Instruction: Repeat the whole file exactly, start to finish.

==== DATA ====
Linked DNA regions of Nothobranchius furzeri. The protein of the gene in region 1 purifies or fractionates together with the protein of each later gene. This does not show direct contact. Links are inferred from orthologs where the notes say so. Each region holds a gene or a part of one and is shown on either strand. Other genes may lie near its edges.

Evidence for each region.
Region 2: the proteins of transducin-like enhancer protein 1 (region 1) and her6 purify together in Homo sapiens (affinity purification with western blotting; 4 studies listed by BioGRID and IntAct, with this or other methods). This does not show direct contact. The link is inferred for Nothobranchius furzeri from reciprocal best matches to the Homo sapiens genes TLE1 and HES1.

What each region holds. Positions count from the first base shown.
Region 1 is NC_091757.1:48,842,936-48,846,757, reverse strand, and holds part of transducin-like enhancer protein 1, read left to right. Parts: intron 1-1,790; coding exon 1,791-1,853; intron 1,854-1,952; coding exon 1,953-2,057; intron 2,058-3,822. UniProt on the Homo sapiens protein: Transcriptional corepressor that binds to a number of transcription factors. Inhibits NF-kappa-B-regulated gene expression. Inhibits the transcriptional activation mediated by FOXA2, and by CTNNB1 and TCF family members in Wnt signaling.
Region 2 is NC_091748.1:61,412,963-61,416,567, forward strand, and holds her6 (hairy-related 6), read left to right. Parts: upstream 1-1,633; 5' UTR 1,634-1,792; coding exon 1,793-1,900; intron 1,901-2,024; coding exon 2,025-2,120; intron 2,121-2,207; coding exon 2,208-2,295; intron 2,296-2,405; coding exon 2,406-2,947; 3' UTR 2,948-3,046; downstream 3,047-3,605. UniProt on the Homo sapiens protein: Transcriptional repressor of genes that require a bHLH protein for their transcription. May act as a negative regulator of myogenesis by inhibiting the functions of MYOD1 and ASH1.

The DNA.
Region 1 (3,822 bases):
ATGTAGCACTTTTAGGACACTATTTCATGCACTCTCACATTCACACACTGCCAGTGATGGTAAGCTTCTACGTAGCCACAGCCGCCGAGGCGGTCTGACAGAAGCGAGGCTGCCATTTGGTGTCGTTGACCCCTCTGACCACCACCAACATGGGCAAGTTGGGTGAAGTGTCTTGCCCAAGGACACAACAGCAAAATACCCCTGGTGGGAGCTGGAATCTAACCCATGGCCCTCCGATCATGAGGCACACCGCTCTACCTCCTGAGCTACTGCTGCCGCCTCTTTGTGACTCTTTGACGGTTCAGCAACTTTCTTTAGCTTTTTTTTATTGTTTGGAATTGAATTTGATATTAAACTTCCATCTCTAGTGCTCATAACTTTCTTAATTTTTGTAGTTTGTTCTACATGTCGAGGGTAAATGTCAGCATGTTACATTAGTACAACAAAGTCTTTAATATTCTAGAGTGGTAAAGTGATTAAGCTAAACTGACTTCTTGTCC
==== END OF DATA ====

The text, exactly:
Linked DNA regions of Nothobranchius furzeri. The protein of the gene in region 1 purifies or fractionates together with the protein of each later gene. This does not show direct contact. Links are inferred from orthologs where the notes say so. Each region holds a gene or a part of one and is shown on either strand. Other genes may lie near its edges.

Evidence for each region.
Region 2: the proteins of transducin-like enhancer protein 1 (region 1) and her6 purify together in Homo sapiens (affinity purification with western blotting; 4 studies listed by BioGRID and IntAct, with this or other methods). This does not show direct contact. The link is inferred for Nothobranchius furzeri from reciprocal best matches to the Homo sapiens genes TLE1 and HES1.

What each region holds. Positions count from the first base shown.
Region 1 is NC_091757.1:48,842,936-48,846,757, reverse strand, and holds part of transducin-like enhancer protein 1, read left to right. Parts: intron 1-1,790; coding exon 1,791-1,853; intron 1,854-1,952; coding exon 1,953-2,057; intron 2,058-3,822. UniProt on the Homo sapiens protein: Transcriptional corepressor that binds to a number of transcription factors. Inhibits NF-kappa-B-regulated gene expression. Inhibits the transcriptional activation mediated by FOXA2, and by CTNNB1 and TCF family members in Wnt signaling.
Region 2 is NC_091748.1:61,412,963-61,416,567, forward strand, and holds her6 (hairy-related 6), read left to right. Parts: upstream 1-1,633; 5' UTR 1,634-1,792; coding exon 1,793-1,900; intron 1,901-2,024; coding exon 2,025-2,120; intron 2,121-2,207; coding exon 2,208-2,295; intron 2,296-2,405; coding exon 2,406-2,947; 3' UTR 2,948-3,046; downstream 3,047-3,605. UniProt on the Homo sapiens protein: Transcriptional repressor of genes that require a bHLH protein for their transcription. May act as a negative regulator of myogenesis by inhibiting the functions of MYOD1 and ASH1.

The DNA.
Region 1 (3,822 bases):
ATGTAGCACTTTTAGGACACTATTTCATGCACTCTCACATTCACACACTGCCAGTGATGGTAAGCTTCTACGTAGCCACAGCCGCCGAGGCGGTCTGACAGAAGCGAGGCTGCCATTTGGTGTCGTTGACCCCTCTGACCACCACCAACATGGGCAAGTTGGGTGAAGTGTCTTGCCCAAGGACACAACAGCAAAATACCCCTGGTGGGAGCTGGAATCTAACCCATGGCCCTCCGATCATGAGGCACACCGCTCTACCTCCTGAGCTACTGCTGCCGCCTCTTTGTGACTCTTTGACGGTTCAGCAACTTTCTTTAGCTTTTTTTTATTGTTTGGAATTGAATTTGATATTAAACTTCCATCTCTAGTGCTCATAACTTTCTTAATTTTTGTAGTTTGTTCTACATGTCGAGGGTAAATGTCAGCATGTTACATTAGTACAACAAAGTCTTTAATATTCTAGAGTGGTAAAGTGATTAAGCTAAACTGACTTCTTGTCC